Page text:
Dispute over NPP Belene may drive Bulgarian company to bankruptcy
MOSCOW, September 18 - RAPSI. Litigation with Russia in regard to the Belene project may lead to the bankruptcy of Bulgaria's National Electric Company (NEK). The Bulgarian government, however, was aware of this risk, a source in Russia's nuclear industry told RIA Novosti on Tuesday.
If NEK loses the case and is not able to pay its debts, Rosatom is prepared to accept its assets as a payment.
Atomstroyexport is a leading Russian engineering company and is a subsidiary of the Rosatom state corporation. It is involved in the construction of nuclear power facilities abroad. Atomstroyexport is currently building five nuclear power generating units abroad.
On September 11, Atomstroyexport stated that it had increased its claims to 1 billion euros against Bulgaria's National Electric Company (NEK) regarding the Belene Nuclear Power Plant project as part of the case considered by the International Chamber of Commerce's (ICC) International Court of Arbitration.
"The increase in the claim was the result of the fact that the project was prematurely terminated by the Bulgarian government. The terms of the agreement dated November 29, 2006 have expired, and NEK continues to refuse to compensate Atomstroyexport for its expenses and losses," Atomstroyexport said earlier.
As for NEK's possible bankruptcy following the litigation, the source said that the Bulgarian government knew in advance that things could go this way and could have taken steps to avoid this.
A tender for the plant's construction was announced in 2005. This was won by Atomstroyexport and an agreement on the plant's construction was signed on November 29, 2006. In 2007 the Russian design was found to comply with all the European technical requirements. On January 18, 2009 a contract on the plant's construction was signed. On March 28, 2012 the Bulgarian government announced that it was cancelling the project.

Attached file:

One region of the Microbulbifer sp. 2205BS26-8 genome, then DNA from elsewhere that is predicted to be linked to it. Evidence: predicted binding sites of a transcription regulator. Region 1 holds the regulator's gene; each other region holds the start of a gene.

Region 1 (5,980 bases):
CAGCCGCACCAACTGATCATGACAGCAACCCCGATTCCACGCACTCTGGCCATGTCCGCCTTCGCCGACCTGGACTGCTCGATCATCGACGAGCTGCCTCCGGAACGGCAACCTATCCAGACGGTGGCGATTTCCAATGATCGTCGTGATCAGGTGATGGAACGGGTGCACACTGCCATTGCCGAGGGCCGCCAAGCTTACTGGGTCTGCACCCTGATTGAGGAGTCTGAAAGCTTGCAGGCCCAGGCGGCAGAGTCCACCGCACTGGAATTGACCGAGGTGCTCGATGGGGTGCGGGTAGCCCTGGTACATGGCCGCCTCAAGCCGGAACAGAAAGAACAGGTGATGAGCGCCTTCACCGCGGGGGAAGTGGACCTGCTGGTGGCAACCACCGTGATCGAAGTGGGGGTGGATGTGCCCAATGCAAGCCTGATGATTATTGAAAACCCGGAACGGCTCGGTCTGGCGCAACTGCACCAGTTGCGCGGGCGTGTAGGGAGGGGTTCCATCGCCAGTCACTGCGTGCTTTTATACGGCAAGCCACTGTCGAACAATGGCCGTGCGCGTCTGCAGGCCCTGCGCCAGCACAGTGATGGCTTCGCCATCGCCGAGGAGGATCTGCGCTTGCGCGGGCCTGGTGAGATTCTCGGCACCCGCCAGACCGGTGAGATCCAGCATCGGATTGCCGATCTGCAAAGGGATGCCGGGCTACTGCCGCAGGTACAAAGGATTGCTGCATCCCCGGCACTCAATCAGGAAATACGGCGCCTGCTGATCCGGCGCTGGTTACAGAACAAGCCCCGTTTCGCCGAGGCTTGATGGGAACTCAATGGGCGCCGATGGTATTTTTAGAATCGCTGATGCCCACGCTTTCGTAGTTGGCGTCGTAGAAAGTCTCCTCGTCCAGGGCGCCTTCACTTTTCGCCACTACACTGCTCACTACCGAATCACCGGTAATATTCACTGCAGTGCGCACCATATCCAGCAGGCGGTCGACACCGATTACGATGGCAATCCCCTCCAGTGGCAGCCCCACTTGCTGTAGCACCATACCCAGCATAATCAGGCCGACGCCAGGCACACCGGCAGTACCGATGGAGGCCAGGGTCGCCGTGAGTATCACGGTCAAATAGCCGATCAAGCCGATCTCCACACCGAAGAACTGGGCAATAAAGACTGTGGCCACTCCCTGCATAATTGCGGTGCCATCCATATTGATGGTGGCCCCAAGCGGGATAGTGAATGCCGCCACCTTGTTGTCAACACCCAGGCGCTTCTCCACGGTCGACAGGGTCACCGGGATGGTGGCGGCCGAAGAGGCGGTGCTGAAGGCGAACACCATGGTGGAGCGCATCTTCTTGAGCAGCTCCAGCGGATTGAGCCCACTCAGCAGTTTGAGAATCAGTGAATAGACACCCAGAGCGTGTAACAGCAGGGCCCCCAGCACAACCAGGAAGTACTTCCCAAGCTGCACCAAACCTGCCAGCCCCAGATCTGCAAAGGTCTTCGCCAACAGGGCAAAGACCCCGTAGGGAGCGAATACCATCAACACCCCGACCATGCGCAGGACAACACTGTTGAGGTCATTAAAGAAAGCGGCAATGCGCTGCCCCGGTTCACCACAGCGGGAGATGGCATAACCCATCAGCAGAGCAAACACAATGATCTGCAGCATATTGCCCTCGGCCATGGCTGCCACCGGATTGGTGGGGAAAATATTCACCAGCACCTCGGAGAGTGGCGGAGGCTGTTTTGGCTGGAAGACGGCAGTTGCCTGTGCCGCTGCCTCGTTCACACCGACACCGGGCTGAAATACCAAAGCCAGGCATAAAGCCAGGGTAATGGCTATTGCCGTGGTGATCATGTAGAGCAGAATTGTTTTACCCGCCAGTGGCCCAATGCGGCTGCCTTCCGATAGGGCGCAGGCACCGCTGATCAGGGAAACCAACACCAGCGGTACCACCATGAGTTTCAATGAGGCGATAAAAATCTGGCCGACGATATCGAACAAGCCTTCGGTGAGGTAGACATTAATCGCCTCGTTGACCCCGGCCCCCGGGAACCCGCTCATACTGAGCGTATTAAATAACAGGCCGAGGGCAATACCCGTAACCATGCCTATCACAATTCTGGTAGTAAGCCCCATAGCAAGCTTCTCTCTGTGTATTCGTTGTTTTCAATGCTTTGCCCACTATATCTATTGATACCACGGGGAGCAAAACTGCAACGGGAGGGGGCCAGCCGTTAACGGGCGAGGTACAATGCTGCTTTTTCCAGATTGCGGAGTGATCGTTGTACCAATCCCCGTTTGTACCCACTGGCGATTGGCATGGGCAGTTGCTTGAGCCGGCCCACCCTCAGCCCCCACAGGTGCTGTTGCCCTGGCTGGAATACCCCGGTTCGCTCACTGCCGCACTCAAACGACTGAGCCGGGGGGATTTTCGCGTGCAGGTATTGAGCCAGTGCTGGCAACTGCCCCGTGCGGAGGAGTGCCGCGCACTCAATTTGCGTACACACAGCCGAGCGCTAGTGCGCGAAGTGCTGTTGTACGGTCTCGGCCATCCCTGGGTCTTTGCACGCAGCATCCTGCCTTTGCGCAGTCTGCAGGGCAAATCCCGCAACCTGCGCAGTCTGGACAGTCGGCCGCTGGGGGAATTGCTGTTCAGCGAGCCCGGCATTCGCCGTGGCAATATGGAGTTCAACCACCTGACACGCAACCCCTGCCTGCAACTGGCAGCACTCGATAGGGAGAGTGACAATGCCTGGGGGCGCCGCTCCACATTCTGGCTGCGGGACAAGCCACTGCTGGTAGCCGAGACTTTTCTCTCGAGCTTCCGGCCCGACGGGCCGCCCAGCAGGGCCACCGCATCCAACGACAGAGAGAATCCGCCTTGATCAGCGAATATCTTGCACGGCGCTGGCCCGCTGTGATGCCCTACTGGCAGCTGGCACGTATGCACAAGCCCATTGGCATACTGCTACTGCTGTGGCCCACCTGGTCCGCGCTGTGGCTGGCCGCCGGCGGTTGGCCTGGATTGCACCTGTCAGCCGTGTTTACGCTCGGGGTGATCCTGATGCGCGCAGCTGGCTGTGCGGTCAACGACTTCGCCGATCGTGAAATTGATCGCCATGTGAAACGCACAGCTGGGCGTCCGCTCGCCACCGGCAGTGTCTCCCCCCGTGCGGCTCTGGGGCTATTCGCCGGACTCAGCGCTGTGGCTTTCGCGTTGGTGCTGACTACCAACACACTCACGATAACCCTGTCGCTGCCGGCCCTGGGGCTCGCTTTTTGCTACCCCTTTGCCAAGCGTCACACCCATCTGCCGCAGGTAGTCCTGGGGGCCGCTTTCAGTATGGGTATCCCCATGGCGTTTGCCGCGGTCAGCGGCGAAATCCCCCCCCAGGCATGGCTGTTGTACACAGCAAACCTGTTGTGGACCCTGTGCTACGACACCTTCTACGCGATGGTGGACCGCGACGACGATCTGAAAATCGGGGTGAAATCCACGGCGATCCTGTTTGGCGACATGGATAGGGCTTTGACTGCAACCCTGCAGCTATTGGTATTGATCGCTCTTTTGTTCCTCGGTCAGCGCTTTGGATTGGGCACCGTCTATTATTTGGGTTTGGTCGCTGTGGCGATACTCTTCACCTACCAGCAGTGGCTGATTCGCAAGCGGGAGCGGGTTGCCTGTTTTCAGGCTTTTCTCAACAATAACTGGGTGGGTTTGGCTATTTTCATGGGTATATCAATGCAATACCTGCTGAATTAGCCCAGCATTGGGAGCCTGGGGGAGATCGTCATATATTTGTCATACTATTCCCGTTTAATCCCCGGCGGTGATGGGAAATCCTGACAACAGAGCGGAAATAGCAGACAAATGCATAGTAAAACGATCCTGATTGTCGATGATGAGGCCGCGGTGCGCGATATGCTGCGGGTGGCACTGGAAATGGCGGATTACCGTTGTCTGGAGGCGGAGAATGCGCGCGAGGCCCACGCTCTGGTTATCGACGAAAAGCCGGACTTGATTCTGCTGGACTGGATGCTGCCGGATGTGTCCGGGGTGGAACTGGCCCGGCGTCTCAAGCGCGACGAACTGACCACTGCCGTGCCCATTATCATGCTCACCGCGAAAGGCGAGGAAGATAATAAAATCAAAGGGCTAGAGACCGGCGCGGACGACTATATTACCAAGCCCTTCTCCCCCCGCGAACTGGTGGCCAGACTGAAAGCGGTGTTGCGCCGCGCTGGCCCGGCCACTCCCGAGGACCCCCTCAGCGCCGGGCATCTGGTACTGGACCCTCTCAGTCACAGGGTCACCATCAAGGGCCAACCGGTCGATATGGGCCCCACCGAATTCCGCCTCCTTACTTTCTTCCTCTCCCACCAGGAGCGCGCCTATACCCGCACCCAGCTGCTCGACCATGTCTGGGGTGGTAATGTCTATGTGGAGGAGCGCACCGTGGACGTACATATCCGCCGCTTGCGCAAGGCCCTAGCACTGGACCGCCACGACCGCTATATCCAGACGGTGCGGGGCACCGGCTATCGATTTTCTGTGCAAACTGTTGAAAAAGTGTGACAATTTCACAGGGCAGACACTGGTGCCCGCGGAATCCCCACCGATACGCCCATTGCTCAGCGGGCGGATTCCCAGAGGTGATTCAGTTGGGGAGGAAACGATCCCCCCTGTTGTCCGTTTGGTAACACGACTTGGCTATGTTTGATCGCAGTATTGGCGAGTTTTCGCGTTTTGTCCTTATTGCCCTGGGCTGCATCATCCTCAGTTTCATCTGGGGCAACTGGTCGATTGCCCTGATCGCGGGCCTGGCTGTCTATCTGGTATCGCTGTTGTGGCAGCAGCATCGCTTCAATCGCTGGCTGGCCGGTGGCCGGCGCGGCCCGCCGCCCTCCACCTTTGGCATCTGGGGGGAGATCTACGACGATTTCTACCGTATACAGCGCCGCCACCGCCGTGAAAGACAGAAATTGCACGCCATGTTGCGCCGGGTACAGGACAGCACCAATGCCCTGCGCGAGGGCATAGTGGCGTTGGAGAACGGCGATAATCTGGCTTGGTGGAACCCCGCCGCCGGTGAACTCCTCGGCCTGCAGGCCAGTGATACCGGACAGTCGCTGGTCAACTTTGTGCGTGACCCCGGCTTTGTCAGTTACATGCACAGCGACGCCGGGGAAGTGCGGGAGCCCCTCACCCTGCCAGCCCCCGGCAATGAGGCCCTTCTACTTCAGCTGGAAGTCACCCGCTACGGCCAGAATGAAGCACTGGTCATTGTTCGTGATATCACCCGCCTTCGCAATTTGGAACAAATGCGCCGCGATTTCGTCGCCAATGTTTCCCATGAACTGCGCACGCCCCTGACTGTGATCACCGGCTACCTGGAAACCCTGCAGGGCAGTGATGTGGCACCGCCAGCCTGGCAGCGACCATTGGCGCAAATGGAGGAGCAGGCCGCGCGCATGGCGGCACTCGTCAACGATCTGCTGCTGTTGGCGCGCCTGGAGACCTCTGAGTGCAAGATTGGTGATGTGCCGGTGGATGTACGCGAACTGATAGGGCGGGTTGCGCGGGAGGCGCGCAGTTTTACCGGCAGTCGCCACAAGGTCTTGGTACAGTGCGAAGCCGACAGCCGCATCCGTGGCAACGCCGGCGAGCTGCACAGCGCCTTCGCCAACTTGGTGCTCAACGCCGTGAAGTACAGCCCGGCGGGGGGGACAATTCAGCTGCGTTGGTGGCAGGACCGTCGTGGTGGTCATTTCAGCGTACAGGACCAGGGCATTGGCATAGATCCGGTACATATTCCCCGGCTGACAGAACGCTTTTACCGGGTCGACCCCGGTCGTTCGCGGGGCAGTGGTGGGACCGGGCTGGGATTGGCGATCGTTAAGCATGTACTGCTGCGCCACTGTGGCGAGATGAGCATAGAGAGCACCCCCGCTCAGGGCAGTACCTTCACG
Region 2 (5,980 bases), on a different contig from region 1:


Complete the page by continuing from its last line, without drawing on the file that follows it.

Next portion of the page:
Atomstroyexport filed a lawsuit with the ICC International Court of Arbitration in Paris in July. The Russian company sought to recover 58 million euros in compensation. This was the first dispute between the parties.
An Atomstroyexport representative told RIA Novosti that the company was seeking compensation for the work that had so far been carried out. It had obtained credit to carry out the construction at Bulgaria's request, he said. In the end, the Bulgarian company announced that it would file a counterclaim against Atomstroyexport, without specifying its claims.
In early October, NEK filed a 61 million euro counterclaim against Atomstroyexport with the Arbitration Court of Geneva.
"Atomstroyexport owes NEK 61 million euros according to a contract dated November 28, 2007," the company said.